Not all of these bullet points are new — informed speculation that Apple would ship the iPhone 5 (or 4S) in September began in earnest more than three months ago — but they do come with The Journal’s reputation for properly sourced material and information vetting.
The report also included a caveat that a September launch could be delayed if Hon Hai Precision was unable to improve yield during its manufacturing of the iPhone. If true, it would suggest that Apple is serious about being able to meet demand when the device launches, rather than playing catchup for weeks or months afterwards.
To that effect, The Journal noted that Hon Hai Chairman Terry Guo said in June that, “The touch-screen devices are so thin. It’s really difficult to install so many components into the iPhones and iPads. We hope to raise the yield rate and volume in the second half, which will help improve our gross margin.”
Be that as it may, Apple reportedly has internal goals of producing 25 million of its new iPhones by the end of calendar 2011.
The article quoted an unnamed person in Apple’s supply chain who said, “Apple’s sales estimates of the new iPhone are quite aggressive. It told us to prepare to help the company meet its goal of 25 million units by the end of the year. The initial production volume will be a few million units.”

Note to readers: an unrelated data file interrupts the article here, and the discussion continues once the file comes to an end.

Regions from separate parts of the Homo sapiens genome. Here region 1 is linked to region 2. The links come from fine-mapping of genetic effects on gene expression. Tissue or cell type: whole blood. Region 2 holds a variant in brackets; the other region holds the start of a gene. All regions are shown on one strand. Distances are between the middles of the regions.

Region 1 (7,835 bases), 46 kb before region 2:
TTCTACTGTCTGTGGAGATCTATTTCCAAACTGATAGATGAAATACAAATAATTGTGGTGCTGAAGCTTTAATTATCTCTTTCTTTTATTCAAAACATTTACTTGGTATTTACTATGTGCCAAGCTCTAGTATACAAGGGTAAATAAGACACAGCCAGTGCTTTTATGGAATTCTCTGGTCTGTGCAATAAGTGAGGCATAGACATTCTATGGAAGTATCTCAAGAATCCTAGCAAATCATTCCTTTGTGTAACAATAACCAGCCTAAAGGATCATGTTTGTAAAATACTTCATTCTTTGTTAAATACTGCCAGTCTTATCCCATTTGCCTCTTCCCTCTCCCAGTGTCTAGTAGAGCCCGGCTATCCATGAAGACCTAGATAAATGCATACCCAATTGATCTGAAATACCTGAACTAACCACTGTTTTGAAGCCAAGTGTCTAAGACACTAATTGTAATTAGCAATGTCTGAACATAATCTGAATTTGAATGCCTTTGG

One other note, in the This Is My Next article about a new, pro version of the iPad that Apple will also reportedly be releasing in September, there was a mention of why rumors have been mixed about the form factor of the next iPhone.
At one point, it was thought that Apple would be only slightly modifying the design of the iPhone and call it something like the iPhone 4S, while other reports said that Apple’s top leadership (i.e. CEO Steve Jobs) wanted to put the design of the iPhone 4 behind them, and not keep it around for three generations like it did with the original iPhone.
Today’s report from The Journal said that Apple had come up with a new design that was similar to the iPhone 4, but both thinner and lighter.
Joshua Topolsky reported that because the iPhone 5 is thinner and lighter than the iPhone 4, Apple has been testing the internal components inside iPhone 4 cases, thus sparking some of the conflicting reports.